This is easily my least favorite Banks novel, and the only one I seriously considered not finishing. There's a lot here to like, which is why it gets two stars and not one. But the good stuff is spread pretty thin, and on the balance it was just plain hard to read. Not "challenging," not "narratively dense," but hard to read. This book has a lot of problems from a formal perspective.First and foremost, it's an action novel with frustratingly opaque descriptions of the action. It reminded me of Consider Phlebas in that regard. I often had difficulty tracking what was physically happening in the fast-moving scenes, who was dead or injured, what various bursts of cerise light portended.Secondly, the narrative structure is schizophrenic. Banks relates the present-day timeline interleaved with the protagonist's back story, often in chunks of about four paragraphs. Entire chapters take this form, switching back and forth between past and present. It was often the case that I would read the first paragraph of such a section and still not know which timeline I was inhabiting. I'm sure there are people who would find such stroboscopic story telling to their liking, but it really put me off. Banks has experimented with non-linear stories to better effect before, such as in Use of Weapons, so I'll consider this an outlier.Even worse, Banks will spend entire sections of the novel enigmatically referring to some technology or concept of the book's world -- characters will have conversations that allude to it without indicating what it is -- before abruptly throwing in the towel and spending a few pages of perspective-free exposition simply telling the reader what he's been teasing us with this whole time.The world of Dark Background is deep and interesting, with a half-fallen technologically mature civilization sifting through the junk heaps of their ancestors looking for seemingly magic devices. No one in the novel understands how such tech works, so you won't either, but some of it is still pretty neat. But the real stars of the novel are the various cities, planets, governments and cults that comprise the Golter system. In this, I'm again reminded of Consider Phlebas. Also like that first Culture novel, Dark Background's plot comprises a series of high-stake heists and covert missions. It's a shame that it feels like such a slog for much of its length.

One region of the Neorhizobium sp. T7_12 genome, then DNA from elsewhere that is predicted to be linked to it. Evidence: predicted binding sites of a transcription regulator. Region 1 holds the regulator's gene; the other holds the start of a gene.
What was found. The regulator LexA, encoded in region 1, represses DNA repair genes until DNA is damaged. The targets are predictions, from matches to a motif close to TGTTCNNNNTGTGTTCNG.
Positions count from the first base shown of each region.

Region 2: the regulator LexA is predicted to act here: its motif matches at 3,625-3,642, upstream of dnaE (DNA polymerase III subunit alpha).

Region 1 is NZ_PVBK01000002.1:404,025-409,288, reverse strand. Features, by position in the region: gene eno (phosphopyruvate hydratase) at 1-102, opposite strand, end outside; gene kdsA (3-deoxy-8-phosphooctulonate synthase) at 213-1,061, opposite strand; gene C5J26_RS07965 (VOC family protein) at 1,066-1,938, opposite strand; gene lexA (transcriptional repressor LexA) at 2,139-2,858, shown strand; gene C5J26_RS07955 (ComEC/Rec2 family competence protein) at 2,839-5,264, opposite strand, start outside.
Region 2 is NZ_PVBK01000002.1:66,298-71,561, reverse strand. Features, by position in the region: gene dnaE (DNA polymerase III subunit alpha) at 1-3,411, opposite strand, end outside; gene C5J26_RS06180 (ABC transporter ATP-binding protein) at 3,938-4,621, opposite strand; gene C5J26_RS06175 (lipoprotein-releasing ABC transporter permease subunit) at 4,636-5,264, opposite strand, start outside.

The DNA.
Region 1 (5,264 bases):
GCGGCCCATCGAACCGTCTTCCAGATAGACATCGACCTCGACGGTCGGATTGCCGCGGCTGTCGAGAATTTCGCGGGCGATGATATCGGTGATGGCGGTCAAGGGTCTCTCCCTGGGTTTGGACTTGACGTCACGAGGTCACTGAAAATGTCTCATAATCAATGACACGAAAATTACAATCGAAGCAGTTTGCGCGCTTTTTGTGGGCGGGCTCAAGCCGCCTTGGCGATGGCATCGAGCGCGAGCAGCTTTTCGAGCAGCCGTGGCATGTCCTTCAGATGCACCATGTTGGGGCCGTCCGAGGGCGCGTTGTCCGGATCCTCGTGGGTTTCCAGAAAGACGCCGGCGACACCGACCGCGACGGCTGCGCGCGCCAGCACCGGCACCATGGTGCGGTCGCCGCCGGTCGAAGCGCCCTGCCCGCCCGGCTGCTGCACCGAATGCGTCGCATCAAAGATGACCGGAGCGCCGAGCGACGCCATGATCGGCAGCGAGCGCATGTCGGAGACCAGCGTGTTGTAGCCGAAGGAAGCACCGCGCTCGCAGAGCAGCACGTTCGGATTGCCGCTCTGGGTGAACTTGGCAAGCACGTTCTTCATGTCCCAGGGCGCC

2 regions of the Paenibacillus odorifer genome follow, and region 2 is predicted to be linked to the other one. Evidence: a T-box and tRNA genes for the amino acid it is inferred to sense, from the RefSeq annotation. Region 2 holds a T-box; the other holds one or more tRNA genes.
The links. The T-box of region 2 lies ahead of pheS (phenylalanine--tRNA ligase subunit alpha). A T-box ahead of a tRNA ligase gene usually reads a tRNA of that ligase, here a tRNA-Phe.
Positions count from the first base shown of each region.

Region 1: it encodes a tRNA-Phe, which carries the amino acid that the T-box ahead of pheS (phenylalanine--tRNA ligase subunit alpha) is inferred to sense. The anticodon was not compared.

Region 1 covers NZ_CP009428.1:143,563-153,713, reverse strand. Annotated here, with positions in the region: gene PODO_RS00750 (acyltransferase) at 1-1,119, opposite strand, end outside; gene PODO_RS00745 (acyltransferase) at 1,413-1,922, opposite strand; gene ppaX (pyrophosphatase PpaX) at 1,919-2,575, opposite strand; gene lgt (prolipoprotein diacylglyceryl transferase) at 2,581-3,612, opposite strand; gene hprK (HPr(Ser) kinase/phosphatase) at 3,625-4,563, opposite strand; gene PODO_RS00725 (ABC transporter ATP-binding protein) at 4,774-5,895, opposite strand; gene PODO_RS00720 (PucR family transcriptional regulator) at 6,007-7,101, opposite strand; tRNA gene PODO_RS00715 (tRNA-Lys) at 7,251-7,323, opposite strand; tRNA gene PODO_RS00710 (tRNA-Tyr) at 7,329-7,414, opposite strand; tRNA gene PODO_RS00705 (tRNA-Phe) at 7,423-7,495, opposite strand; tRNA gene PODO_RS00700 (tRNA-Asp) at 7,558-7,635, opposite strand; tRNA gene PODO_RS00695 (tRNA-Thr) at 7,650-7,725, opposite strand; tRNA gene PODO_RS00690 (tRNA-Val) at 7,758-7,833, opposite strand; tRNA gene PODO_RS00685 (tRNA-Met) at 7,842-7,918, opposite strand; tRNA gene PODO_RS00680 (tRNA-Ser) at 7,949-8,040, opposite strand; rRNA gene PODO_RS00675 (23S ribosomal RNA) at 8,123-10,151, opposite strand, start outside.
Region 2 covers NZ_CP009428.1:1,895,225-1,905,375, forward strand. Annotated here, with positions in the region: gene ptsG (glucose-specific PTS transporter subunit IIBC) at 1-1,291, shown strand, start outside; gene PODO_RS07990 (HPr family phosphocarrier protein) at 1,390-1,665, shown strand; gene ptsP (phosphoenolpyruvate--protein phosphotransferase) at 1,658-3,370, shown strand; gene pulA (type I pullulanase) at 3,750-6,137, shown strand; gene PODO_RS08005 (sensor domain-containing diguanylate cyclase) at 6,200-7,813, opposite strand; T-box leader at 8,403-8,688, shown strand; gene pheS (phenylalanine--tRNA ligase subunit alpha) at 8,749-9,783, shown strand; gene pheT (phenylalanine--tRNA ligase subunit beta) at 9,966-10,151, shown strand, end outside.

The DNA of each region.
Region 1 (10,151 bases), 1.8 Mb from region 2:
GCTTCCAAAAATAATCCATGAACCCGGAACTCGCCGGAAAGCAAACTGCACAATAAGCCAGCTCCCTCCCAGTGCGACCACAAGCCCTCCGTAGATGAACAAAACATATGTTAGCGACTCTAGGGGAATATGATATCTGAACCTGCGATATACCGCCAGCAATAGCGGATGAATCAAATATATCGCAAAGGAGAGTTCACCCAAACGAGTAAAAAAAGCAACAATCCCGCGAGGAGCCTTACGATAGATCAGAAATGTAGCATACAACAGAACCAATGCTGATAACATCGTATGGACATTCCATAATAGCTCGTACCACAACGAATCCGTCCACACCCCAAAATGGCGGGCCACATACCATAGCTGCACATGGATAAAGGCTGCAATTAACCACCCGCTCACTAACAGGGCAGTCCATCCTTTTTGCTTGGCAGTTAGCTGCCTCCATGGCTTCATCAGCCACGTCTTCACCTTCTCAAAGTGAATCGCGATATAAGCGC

Against a Dark Background is another wonderfully complex science fiction novel from Iain M Banks that combines Shakespeare tragedy, gritty cyberpunk thriller, treasure hunt, and comic picaresque. A rambling tour of fractured culture closer to Gibson and Sterling cyberpunk and Moorcock’s Jerry Cornelius adventures than Banks’s usual milieu. His sense of absurd is as sharp as Schismatrix era Sterling and he is darker and funnier than Gibson. His culture (not the Culture though) is broken into absolutely bizarre groups; the Solipsists, a group that mutilates itself, and the useless kings(they hate books, technology, and God.) are some of my favorites. Some of the character’s motivations remain murky, the flashbacks aren’t as effective as Use of Weapons, and the complex plot is tough to keep track off but Banks’s imagination and pitch black humor makes it worth it. Sinister clones, a super weapon with a sense of humor(the wonderfully named Lazy Gun), bittersweet androids, a planet sized plant, a city of derelict ships(long before Mieville’s Armada) are among the many treats in store. Be warned this is pretty bleak with the last hundred pages being especially costly.